The Halloween effect just might be more of a trick than a treat – think less chocolate and more witch’s brew. The end of October and beginning of November mark the start of the six-month period of November-April during which, historical evidence shows, stocks have outperformed when compared with their performance during the other six months of the year, May-October, or with the performance of a general buy-and-hold strategy. This outperformance continues to lend credence to the concept of market timing and fuel the debate over active versus passive investment strategies. And so, with another potential bumper period for stocks possibly about to get under way, we owe it to our lazy selves to address the topic and speak to why we shouldn’t give the wolf in sheep’s clothing any candy, why it is not advisable to indulge in this active strategy in spite of evidence of a persistent seasonal pattern. Continue reading
We could assume that because we now find you reading an article related to investing, you have either purchased investment vehicles at some point in your life, you currently own investments, or you have an interest in learning more about investing with the intention of possibly even engaging in that crazy activity. The stock market has been doing great, again, right? But before you go diving down the rabbit hole one more time (or for the first time), ask yourself a couple of questions: How well do I know myself? Should I even be investing at all? Before selecting a fund, before determining your asset allocation, before putting even one cent on the table, you owe it to yourself to have a frank conversation with yourself about, well … yourself. Specifically, you owe it to yourself to assess your true risk profile. Getting a handle on this could be one of the most important activities you ever undertake as a current or would-be investor. The bottom line? Taking a risk-attitude questionnaire is not enough.
It is a common mistake to conflate ‘bonds’ and ‘safe investing’ and invest accordingly, taking on more risk than they either realize or desire. This oversimplification can result in a shortfall of funds when you need them the most.
If you know you will need your money (or at minimum: most of it) back at some point in the somewhat-near future – say, the next few year – you need to make sure you are investing in instruments appropriate not only to your risk tolerance but also your investment horizon.
Before you can invest, you have to save – and if you are saving for essentials or emergencies, you had better keep those savings safe. And that is where cash comes in.
First, let’s clarify this term ‘cash’ – in most financial contexts (including this article) this does not necessarily mean physical bills in your wallet (or stuffed under the mattress), but highly liquid and safe assets denominated in your home currency. Next, let’s look at cash and cash-like options for typical savers. Continue reading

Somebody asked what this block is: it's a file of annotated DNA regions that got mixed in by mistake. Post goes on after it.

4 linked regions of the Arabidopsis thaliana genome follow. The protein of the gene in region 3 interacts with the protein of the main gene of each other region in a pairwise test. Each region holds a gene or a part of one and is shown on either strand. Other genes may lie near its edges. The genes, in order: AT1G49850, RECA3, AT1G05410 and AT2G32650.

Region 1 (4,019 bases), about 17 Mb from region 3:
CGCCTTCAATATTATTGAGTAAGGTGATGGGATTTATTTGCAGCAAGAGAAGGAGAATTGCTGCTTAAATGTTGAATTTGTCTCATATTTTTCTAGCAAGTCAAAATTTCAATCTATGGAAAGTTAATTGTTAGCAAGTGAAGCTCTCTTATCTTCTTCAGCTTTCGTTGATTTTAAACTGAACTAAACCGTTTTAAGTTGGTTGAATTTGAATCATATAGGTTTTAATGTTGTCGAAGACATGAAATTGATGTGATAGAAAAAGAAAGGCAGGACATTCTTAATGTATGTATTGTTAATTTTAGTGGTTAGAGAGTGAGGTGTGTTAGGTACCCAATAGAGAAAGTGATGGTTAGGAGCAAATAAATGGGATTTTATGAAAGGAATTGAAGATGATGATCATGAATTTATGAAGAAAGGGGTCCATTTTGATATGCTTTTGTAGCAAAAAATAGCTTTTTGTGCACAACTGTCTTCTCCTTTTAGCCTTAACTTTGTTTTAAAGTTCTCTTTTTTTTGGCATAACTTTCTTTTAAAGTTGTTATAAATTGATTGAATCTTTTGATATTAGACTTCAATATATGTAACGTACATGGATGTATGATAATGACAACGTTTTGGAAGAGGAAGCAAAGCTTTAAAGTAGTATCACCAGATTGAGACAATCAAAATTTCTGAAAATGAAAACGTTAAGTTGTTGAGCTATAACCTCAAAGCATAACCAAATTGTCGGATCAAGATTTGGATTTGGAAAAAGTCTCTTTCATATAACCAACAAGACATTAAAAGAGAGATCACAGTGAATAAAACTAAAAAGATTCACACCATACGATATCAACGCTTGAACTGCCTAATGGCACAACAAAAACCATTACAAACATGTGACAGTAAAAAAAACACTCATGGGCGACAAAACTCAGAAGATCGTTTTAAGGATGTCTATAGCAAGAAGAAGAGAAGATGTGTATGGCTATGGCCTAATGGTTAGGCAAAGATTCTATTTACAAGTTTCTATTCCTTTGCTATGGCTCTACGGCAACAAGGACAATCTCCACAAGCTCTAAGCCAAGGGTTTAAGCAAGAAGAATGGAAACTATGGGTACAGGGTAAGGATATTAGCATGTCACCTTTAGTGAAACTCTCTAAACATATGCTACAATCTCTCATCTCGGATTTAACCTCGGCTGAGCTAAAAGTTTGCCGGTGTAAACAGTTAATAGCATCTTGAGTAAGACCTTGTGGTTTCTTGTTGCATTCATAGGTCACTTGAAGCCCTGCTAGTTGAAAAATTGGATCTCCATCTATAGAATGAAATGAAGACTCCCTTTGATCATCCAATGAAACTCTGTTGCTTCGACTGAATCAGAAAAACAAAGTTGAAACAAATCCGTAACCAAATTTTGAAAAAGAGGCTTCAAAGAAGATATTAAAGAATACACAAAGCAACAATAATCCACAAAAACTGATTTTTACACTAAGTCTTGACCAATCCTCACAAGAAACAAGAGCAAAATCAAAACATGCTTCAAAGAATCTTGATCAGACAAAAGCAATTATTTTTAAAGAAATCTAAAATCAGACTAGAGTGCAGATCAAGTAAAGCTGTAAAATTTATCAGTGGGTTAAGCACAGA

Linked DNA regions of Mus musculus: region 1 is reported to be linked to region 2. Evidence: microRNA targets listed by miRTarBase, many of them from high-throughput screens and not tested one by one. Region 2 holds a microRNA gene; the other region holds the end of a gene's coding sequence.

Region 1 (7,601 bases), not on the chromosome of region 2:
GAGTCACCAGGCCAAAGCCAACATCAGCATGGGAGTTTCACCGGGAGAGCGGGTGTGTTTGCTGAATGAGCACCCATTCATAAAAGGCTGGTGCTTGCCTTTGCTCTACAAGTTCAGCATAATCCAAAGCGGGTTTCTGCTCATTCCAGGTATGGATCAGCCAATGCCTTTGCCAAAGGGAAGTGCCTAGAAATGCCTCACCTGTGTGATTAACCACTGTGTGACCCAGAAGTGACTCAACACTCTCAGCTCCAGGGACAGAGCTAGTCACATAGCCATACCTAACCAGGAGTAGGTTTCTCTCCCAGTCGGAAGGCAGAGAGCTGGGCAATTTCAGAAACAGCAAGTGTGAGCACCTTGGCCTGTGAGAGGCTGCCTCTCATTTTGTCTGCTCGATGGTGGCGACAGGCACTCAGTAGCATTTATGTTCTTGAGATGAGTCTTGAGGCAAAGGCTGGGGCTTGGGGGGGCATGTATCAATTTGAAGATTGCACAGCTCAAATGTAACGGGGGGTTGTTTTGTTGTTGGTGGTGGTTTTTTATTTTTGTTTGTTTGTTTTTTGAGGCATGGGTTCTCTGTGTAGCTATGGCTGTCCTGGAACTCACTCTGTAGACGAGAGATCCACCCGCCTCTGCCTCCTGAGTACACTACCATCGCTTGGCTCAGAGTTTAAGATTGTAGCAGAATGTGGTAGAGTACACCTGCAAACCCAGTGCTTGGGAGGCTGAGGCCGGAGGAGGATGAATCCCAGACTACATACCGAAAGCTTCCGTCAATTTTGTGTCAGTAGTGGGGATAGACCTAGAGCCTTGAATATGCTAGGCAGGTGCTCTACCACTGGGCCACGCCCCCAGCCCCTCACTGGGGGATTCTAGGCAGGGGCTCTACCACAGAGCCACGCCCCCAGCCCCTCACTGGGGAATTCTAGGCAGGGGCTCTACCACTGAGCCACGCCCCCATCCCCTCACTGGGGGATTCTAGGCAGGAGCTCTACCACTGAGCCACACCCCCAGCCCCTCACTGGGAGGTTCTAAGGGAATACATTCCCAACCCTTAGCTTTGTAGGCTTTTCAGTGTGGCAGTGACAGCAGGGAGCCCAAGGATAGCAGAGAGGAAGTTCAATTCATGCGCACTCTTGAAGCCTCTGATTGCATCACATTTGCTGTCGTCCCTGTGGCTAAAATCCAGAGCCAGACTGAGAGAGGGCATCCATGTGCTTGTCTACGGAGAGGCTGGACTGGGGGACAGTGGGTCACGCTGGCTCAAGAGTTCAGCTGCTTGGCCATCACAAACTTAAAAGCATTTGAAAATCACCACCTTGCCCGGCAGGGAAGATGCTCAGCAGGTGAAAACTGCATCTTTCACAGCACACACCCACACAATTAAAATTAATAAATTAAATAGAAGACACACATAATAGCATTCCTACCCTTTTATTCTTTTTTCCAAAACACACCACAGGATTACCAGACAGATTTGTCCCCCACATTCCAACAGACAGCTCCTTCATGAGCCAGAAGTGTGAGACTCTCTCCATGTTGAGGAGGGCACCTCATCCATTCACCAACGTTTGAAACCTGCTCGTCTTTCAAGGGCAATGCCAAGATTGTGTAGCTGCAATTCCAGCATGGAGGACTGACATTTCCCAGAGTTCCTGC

One of the most common first questions to find on financial forums is “which of these funds should I invest in?” In some cases, these are folks who have freshly found themselves with 401(k) options for the first time. In other cases, the poster already has a wild mix of funds that overlap, thus providing a comforting illusion of diversification. Continue reading
If you haven’t heard of Bitcoin, you will soon – either as its adoption (and value) continues to skyrocket, or as the bubbly atmosphere it inhabits bursts in spectacular fashion. But many of the news outlets and new adopters alike are missing the larger and more important question: can this decentralized digital phenomena become a legitimate currency … or is it already? Continue reading
The internet is full of positively glowing reviews of peer-to-peer lending programs like Lending Club or Prosper just a few months into their experience.* The problem is: this coverage frequently lacks a well-rounded look at all of the risks and complications of P2P investing (or speculating) over the long haul. Beyond tax headaches and default risk, there are also issues of institutional, concentration, liquidity and call risk. Continue reading
The world of investing is vastly complex, but only if you let it be. There are some great books and websites on which to get started, but even these can be a bit much for someone looking to put their first few dollars (or hundred or thousand) into a retirement account. Before you look any further, though: hurry up and wait – remember that there is no rush to figuring out the perfect portfolio when still in the early stages of funding it. That said, here are some general guidelines that many folks follow with their portfolios, and which may help you frame the core decisions you want to make.
The most important decision in portfolio construction is deceptively simple on its surface: how much should you allocate toward stocks and how much toward bonds? Sure, some include cash or commodities as well, but the basic issue comes down to risk – and (too) many people go all-in on stocks without realizing the rewards do not match the risks taken. Some will say that ‘this time is different’ but history shows that as hard as it is to time stocks, it may be even harder to time bonds. Continue reading
Thanks to careful savings, a lucky windfall or a well-deserved raise, you find yourself with some cash on hand and are not sure what to do with it. While there is no single answer, perhaps the most important part of the question is the variable – the actual amount (though it will depend on the person) makes a big difference in options for the decision.